At his Sunday news conference--the President-Elect will have had more of these get-togethers with the media before he's sworn in than the President-Reject has had in eight years--Barack Obama gave a few more details about his new New Deal program for massive federal spending for infrastructure. What caught my ear: his pledge that the program would go beyond "roads and bridges" to other programs with "long-term payoffs for taxpayers". That list included the now-familiar broadband Internet buildout, getting medical records into electronic form, school construction, and "making our economy more energy efficient."
Gee, that's the whole "progressive" shopping list for federal infrastructure--except for one nagging little thing. For those whose memories are short, here's a clue, from Saturday's Times-Picayune:
A long-delayed Army Corps of Engineers plan for protection against a Category 5 hurricane -- a storm as large as or larger than Hurricane Katrina -- will be delayed until at least June, and maybe longer, the project's manager says.
Further, the final document won't be a plan at all, but rather a menu of about two dozen alternatives for Congress to further study and debate, a recipe for additional delay.
Yes, the same Corps of Engineers that made (and ultimately took long-delayed responsibility for) crucial engineering and design mistakes that led to the 2005 flooding of New Orleans is now slow-walking plans to rectify its handiwork. And nowhere in President-Elect Obama's laundry list of infrastructure expenditures is a commitment to ramp up work on flood protection and coastal wetlands restoration for the area that supplies--sorry, Governor Palin--as much as 40% of this country's domestic oil production.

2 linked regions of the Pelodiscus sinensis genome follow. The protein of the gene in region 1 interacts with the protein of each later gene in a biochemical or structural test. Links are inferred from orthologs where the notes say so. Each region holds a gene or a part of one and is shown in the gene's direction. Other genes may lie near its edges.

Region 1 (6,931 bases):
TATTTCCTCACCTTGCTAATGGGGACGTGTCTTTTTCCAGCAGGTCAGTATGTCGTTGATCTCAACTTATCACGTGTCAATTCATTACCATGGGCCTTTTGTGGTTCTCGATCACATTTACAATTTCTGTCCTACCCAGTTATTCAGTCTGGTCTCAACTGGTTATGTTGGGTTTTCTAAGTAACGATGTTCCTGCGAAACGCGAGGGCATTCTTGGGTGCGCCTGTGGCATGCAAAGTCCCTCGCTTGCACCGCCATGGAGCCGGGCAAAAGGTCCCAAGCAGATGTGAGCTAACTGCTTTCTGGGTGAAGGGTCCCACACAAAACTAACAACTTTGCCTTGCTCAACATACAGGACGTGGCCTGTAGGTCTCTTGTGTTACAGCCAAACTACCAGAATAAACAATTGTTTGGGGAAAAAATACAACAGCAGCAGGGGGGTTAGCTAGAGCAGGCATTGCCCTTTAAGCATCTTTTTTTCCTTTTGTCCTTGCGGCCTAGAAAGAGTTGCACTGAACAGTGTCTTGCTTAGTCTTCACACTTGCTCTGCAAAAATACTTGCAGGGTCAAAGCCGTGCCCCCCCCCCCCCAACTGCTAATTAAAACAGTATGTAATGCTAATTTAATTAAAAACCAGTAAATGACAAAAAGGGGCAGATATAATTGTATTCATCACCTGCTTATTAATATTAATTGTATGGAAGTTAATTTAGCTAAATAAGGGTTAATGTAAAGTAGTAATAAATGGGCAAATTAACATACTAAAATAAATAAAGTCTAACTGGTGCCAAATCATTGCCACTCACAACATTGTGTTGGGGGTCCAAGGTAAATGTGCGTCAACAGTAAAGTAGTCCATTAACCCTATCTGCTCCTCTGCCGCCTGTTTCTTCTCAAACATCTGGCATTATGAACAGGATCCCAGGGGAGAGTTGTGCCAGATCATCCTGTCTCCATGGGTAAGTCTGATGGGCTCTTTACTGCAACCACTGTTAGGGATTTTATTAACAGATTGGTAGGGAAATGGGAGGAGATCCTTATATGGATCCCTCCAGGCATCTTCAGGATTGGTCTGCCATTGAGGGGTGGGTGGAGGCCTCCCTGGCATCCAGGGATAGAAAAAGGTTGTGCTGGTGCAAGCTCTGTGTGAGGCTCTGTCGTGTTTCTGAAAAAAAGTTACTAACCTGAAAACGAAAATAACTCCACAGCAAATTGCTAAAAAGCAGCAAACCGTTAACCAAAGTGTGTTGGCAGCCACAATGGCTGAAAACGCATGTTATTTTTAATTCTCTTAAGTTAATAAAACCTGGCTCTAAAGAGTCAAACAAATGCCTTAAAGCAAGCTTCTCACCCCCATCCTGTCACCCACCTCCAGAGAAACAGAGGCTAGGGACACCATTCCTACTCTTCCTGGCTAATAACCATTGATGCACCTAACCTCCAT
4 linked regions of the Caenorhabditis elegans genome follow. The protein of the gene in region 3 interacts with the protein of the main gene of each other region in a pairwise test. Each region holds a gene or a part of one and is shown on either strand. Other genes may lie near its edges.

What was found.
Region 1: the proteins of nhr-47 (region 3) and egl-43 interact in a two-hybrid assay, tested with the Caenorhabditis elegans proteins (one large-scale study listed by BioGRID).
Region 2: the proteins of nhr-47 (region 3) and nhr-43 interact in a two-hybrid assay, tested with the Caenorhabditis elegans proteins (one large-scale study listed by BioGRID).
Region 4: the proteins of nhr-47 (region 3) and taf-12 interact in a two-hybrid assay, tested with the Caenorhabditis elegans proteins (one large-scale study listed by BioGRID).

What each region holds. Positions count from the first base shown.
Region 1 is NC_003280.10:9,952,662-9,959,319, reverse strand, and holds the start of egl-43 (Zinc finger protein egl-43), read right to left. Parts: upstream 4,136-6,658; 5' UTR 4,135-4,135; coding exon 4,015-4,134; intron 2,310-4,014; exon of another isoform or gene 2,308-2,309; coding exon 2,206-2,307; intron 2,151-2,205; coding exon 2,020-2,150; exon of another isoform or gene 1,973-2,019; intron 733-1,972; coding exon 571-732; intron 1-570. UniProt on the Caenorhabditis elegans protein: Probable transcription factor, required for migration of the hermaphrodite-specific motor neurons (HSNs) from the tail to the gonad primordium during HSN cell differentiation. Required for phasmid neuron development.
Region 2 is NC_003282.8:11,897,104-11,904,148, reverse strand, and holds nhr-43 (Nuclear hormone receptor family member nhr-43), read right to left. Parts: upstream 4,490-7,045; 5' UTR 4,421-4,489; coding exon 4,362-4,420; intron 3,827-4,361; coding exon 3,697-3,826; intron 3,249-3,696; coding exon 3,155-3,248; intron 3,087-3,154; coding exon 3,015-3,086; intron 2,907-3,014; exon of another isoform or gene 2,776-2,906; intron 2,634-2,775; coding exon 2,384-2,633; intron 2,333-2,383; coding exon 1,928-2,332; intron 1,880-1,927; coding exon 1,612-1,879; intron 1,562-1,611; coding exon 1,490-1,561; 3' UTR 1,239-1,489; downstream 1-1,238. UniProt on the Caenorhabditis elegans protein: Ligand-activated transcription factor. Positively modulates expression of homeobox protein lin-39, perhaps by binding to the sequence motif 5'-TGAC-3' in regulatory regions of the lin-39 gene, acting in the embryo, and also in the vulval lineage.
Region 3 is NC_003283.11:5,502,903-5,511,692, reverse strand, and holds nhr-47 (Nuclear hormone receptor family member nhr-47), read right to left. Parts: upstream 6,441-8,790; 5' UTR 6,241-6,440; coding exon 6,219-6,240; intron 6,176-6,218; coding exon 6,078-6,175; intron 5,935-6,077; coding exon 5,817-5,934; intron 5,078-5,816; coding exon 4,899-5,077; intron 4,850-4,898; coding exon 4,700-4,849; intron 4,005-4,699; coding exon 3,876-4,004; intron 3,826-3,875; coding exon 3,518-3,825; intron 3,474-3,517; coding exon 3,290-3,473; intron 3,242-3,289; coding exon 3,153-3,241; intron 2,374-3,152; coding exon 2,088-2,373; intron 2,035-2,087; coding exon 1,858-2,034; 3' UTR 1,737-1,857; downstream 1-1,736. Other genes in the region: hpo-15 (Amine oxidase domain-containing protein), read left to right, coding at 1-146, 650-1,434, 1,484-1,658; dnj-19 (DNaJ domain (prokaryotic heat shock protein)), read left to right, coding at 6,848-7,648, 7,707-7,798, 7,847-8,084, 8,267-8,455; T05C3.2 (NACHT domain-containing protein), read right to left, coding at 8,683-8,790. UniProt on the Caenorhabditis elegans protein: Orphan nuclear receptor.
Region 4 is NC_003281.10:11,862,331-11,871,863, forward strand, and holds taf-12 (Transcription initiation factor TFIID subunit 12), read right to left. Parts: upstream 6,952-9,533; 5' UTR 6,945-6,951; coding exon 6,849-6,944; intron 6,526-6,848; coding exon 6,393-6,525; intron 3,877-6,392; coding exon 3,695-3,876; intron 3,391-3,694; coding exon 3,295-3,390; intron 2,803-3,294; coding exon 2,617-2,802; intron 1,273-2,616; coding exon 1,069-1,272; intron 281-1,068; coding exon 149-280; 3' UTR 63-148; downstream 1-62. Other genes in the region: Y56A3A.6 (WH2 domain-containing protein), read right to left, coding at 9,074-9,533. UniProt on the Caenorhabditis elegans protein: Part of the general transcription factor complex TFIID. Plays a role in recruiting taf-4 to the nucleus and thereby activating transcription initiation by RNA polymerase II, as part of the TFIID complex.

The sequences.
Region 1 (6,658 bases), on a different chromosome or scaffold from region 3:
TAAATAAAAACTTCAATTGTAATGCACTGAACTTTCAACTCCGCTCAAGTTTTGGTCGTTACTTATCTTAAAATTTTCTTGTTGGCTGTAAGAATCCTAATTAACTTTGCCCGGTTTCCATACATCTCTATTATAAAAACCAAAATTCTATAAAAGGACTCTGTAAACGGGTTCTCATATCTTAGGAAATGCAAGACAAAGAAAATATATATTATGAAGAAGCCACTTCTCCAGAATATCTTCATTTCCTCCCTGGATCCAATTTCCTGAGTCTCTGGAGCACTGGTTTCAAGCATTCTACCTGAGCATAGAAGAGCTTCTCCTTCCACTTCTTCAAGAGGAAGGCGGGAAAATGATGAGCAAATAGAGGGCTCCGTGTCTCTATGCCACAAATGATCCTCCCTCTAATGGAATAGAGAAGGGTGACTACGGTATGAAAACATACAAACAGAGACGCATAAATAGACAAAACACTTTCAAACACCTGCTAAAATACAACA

Friends of mine assure me that that little item is a stealth priority--"he doesn't want to rile up all the anti-New Orleans sentiment before he takes office"--that, like John Kerry, who never mentioned the Supreme Court during his campaign, New Orleans is an issue that this guy cares so deeply about he dare not mention it yet.
New Orleanians, always met with "why should we give you money so your corrupt politicians can hijack it?", have done their share, throwing Dollar Bill Jefferson out of office in a stunning election upset. Now what's Washington's excuse?
How will Donald Trump’s first 100 days impact YOU? Subscribe, choose the community that you most identify with or want to learn more about and we’ll send you the news that matters most once a week throughout Trump’s first 100 days in office. Learn more